[mod_python] OS X / Apache 2 / mod_python bug

Graham Dumpleton grahamd at dscpl.com.au
Mon Mar 14 06:13:45 EST 2005

On Monday, March 14, 2005, at 08:07  PM, Jamie Kirkpatrick wrote:
> That said, have you setup use of Apache in the main configuration file
> or in a .htaccess file? Can you post what configuration you are using
> so we can see if it is pretty normal or something strange? Post it if
> you can.
> I can post but its rather long - I am pretty darn confident that there 
> is nothing wrong with the config tho.  I havent changed barely 
> anything from the stock install, in-fact, I can reproduce the error by 
> leaving everything as is from when the install is performed and only 
> adding a python handler to the default htdocs directory.  The only 
> thing I have consistently changed is the port the server is listening 
> on to port 8080.  I have tested with the minimum of changes: added a 
> handler and dropped in a small test script.

The whole Apache config file isn't required, but just the small section 
your define SetHandler/AddHandler and PythonHandler. Ie., the 
<Directory> construct covering your htdocs directory. This is just to 
get the
whole picture and clarify that it is being done within a Directory 
as opposed to being at global scope in the config.

> Do you get these 500 errors if the only mod_python application 
> configured
> is a really basic "mptest" type test handler, or does it only happen
> when you go to set it up for this more complicated application?
> I used the hello.py example from the site and consistently got the 
> same results.  This was how I finally pinned it down to mod_python.  
> See the last answer for further details.

Sending a copy of the hello.py wouldn't hurt as well.

Based on your other answers, is very strange and nothing obvious stands 
The next thing I would try is to localise where the 500 error actually 
raised. There are four possible places it could be occurring. These are:

1. In Python code executed within the handler itself.

2. In the Python code part of mod_python. Ie., somewhere within the file

3. In the C code part of mod_python. Ie., somewhere within the file

4. In Apache itself somewhere prior to, but possibly after mod_python is
invoked. Lets hope not. :-)

Elimination of 1 is pretty straight forward by using a test handler 

     from mod_python import apache
     apache.log_error("start import")

     def handler(req):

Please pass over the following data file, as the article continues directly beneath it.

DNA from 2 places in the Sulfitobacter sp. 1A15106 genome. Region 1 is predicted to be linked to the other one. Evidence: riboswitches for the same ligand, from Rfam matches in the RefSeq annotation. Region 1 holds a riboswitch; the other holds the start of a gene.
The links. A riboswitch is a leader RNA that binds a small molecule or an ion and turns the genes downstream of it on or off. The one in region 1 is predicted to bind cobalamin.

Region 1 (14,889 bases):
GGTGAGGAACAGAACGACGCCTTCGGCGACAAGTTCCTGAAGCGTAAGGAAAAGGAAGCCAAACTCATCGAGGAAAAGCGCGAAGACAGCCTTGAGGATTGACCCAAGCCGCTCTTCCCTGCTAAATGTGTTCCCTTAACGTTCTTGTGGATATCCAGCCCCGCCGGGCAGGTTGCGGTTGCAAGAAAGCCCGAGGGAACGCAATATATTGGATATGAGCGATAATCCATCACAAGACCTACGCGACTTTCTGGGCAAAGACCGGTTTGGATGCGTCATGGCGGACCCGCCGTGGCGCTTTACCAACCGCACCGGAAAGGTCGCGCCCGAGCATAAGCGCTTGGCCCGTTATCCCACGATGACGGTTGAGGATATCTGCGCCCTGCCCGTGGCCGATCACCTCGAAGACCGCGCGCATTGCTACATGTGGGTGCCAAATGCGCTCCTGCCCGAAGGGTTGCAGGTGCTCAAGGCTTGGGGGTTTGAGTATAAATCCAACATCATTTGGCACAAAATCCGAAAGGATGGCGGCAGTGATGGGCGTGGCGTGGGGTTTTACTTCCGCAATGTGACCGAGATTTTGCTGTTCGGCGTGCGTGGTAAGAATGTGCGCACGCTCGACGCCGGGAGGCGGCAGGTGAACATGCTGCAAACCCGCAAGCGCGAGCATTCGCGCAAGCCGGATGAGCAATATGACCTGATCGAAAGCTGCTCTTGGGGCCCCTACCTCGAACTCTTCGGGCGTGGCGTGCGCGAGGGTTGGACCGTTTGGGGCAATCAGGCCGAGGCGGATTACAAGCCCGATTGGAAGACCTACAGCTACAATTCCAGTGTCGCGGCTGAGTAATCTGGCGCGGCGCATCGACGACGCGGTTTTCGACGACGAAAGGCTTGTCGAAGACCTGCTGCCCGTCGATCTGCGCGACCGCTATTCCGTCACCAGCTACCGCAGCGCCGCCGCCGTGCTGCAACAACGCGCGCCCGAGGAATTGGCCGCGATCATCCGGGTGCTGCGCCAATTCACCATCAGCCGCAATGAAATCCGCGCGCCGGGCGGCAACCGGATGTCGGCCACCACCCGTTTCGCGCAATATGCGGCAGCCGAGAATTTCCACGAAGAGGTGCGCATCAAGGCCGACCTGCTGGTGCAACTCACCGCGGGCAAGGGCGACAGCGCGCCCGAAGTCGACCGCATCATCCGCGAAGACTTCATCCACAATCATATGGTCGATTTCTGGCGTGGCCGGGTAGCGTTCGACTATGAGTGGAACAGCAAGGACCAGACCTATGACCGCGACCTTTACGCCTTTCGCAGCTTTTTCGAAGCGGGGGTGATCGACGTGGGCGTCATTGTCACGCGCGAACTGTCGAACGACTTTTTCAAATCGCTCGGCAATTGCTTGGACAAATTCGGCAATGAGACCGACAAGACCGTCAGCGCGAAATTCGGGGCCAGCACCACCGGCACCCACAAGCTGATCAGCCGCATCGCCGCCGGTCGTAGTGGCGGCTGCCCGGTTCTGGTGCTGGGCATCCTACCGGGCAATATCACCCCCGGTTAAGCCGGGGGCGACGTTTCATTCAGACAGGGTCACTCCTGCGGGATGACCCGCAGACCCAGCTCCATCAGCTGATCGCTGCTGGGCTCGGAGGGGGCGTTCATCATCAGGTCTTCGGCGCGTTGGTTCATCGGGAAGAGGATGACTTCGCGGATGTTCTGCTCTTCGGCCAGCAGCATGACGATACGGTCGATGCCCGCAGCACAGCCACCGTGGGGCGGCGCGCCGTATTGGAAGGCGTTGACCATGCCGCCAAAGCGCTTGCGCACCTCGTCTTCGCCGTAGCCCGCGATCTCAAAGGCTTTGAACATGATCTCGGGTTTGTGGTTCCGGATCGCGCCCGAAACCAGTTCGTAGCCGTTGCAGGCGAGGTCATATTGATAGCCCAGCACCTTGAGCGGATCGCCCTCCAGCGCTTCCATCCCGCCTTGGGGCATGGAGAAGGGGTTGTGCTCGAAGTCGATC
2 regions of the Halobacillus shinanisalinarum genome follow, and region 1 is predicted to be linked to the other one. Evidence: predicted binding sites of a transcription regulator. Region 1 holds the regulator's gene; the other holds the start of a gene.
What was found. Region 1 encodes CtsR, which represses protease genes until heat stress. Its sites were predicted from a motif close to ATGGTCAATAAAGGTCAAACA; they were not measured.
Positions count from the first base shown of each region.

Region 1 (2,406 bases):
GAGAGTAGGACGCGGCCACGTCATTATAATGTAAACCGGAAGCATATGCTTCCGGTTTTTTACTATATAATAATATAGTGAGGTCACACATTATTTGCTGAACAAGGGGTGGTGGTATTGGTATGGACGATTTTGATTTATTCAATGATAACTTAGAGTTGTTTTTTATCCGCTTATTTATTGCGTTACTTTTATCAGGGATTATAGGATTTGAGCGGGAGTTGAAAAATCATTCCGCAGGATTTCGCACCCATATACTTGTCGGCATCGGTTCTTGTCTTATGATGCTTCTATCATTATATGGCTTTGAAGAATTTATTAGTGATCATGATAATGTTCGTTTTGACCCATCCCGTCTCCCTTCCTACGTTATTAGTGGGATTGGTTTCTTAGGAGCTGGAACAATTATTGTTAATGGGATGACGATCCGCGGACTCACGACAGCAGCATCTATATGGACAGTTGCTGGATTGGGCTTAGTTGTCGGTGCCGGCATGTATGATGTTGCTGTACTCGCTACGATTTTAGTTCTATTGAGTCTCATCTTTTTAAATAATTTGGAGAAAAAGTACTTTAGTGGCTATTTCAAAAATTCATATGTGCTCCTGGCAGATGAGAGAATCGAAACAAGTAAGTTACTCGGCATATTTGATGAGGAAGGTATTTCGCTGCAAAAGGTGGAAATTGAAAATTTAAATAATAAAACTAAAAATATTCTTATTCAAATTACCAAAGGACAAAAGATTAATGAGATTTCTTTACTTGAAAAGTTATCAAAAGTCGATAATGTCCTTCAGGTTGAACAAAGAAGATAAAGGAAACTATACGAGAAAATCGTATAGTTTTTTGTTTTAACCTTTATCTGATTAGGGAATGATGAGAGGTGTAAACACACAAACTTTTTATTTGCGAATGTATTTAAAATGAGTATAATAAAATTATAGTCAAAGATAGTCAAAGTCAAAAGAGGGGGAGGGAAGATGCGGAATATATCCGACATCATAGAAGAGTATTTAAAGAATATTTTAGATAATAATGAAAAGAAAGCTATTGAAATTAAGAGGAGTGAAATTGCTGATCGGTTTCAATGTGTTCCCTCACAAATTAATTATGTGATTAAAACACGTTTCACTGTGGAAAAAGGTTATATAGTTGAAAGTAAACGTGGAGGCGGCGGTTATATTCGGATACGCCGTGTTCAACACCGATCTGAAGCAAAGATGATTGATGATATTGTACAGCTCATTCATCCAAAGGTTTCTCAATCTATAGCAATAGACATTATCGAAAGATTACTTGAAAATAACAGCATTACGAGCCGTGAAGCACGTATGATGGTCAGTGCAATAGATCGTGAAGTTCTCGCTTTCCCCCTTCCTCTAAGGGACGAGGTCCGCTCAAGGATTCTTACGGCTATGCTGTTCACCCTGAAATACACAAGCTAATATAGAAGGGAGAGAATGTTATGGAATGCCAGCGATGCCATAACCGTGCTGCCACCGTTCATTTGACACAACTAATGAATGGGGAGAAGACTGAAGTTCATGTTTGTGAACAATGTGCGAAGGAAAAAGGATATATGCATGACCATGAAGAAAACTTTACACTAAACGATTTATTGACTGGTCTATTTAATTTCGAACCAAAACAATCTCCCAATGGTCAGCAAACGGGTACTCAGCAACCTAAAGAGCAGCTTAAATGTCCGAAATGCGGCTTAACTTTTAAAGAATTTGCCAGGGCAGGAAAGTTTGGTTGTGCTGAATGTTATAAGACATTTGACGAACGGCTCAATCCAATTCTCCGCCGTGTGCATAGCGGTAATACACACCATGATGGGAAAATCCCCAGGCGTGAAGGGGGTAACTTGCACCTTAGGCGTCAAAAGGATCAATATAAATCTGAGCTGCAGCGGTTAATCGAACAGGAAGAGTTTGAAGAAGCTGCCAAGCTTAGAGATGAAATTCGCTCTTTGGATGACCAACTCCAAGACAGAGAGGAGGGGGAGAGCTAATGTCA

apache.log_error("start handler")
         req.content_type = "text/plain"
         req.write("Hello World!")
         apache.log_error("end handler")
         return apache.OK

     apache.log_error("end import")

If the 500 error is not generated from within the import of the handler
module or the handler itself when called, you should see in the Apache
error log all of the messages above.

BTW, as an extra precaution, if Apache is able to write to your document
directories, you may want to manually remove any ".pyc" files that may
have been generated as the result of a prior test, before running the 

To test out 2, one would need to modify lib/python/mod_python/apache.py
and reinstall it. You should add calls to apache.log_error() into 
to track where it may get to within its execution.

I think the appropriate place to place log statements in that file is at
the start of the class method:

   def HandlerDispatch(self, req):

     log_error("start dispatch")

Prior to the final return of the method, add:

     log_error("end dispatch %s"%str(result))

There is a return part way through the method which returns a 500 error,
but it is preceded by logging of a message anyway.

If it is found that 500 is being returned from the method, this would
localise the cause of the problem to this method. At this point we would
have to start analysing further the method and the potential sources of
the 500 error by adding more logging and checking where result is being
set to 500.

If this method always returns a 200 status response, yet the browser
still sees 500, we would have to consider number 3 above.

At this point things get a bit trickier as one is dealing with the C 
It is worth noting though that most instances of where a 500 response 
generated in the mod_python.c file are preceded by message logging. The
only ones that aren't are all of the form:

     /* get/create interpreter */
     idata = get_interpreter(interp_name, req->server);

     if (!idata)

Not being able to get/create the interpreter is pretty severe and if 
was happening then no Python code at all would be getting executed. I am
not sure why this situation couldn't be logged as well. Thus instead of
that above, have:

     if (!idata) {
         ap_log_rerror(APLOG_MARK, APLOG_NOERRNO|APLOG_ERR, 0, req,
                       "python_handler: Can't get/create interpreter.");


Anyway, that is the steps I would personally pursue to try and narrow 
where the 500 error is being generated from. Once one can reliably 
it down to a specific area of code in this way, have a better chance of
determining why it is happening.



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